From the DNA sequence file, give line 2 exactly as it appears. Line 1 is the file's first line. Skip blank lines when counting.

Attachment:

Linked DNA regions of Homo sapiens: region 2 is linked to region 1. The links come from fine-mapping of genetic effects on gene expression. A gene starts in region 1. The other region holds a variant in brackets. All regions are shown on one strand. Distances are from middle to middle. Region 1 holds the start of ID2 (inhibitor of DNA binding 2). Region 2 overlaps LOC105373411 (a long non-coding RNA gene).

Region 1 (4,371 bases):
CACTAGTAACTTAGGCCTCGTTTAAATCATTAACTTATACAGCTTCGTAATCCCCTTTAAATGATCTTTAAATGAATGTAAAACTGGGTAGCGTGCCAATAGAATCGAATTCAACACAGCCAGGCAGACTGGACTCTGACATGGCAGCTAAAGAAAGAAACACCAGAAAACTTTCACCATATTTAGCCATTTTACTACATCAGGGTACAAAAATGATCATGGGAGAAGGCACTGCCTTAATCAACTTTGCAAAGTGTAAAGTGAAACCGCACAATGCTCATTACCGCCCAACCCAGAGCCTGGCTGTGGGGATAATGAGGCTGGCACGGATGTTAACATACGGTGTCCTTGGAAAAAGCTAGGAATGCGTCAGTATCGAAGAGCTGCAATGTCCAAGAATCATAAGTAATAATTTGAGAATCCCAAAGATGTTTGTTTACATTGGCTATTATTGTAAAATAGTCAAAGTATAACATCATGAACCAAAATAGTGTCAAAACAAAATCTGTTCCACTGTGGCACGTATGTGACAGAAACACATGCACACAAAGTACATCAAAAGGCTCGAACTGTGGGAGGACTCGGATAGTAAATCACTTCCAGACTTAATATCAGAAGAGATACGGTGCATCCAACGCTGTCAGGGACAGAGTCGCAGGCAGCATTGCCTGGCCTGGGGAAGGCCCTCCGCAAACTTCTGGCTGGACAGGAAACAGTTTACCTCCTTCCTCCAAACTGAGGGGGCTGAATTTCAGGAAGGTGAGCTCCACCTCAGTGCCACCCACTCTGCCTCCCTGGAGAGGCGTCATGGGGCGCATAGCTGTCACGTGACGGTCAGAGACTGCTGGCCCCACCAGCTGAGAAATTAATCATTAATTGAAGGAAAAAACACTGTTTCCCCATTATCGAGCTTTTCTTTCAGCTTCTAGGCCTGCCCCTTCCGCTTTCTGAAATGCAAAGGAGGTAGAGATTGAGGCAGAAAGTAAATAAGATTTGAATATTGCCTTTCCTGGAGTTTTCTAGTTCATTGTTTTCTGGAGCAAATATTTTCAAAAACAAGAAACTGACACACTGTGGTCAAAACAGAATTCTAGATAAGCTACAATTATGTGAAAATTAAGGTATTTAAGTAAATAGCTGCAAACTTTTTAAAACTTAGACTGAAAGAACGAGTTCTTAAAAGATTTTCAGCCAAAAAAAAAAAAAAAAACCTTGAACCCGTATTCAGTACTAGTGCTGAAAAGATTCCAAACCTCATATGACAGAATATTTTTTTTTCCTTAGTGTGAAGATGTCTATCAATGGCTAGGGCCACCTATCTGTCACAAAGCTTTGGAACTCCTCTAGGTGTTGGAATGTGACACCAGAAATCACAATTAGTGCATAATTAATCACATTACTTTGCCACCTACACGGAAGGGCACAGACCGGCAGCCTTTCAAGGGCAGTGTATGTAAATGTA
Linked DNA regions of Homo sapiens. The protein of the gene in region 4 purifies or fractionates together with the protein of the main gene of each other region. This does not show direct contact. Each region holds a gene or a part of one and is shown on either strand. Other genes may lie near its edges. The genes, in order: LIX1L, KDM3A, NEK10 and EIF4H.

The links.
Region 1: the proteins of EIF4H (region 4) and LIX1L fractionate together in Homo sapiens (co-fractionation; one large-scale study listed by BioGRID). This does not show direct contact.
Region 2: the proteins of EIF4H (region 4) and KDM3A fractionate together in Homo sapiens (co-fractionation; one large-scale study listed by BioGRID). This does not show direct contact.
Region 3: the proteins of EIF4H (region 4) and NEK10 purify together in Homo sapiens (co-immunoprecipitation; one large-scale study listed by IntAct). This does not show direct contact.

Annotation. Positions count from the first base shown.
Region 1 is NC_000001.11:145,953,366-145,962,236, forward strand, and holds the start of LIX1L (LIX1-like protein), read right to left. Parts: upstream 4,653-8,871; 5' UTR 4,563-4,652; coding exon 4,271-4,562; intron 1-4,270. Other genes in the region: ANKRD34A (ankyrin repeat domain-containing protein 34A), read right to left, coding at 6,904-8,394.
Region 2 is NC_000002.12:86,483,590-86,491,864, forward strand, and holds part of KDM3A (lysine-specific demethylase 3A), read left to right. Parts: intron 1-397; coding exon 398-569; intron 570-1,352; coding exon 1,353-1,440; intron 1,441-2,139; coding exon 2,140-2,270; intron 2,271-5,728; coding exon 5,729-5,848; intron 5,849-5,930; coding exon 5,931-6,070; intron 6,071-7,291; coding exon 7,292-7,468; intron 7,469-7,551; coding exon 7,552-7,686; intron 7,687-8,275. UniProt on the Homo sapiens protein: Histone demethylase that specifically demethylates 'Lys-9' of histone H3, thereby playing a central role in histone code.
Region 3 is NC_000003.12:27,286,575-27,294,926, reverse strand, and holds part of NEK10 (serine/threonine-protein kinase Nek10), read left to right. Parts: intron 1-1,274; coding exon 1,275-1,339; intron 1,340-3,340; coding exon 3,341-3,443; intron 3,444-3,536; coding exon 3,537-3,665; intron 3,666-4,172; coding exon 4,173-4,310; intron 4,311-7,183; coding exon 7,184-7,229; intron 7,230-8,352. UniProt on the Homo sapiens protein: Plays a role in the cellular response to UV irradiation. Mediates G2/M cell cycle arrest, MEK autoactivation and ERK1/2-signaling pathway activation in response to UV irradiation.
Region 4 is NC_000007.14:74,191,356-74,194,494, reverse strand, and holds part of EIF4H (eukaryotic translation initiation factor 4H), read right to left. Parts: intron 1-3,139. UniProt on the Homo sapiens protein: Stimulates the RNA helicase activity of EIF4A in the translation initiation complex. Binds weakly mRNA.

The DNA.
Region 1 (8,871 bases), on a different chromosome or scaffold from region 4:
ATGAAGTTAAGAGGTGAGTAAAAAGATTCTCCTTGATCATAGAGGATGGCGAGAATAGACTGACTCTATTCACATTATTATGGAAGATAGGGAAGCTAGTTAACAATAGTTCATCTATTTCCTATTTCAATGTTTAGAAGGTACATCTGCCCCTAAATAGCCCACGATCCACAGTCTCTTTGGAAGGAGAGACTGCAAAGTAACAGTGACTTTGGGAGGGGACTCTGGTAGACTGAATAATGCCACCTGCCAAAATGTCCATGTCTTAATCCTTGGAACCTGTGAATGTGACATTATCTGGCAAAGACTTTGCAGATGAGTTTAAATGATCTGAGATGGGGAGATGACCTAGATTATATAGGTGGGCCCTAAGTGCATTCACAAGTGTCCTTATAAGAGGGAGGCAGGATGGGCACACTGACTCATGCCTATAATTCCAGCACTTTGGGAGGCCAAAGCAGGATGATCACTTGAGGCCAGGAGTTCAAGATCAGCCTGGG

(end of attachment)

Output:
Region 1 (4,371 bases):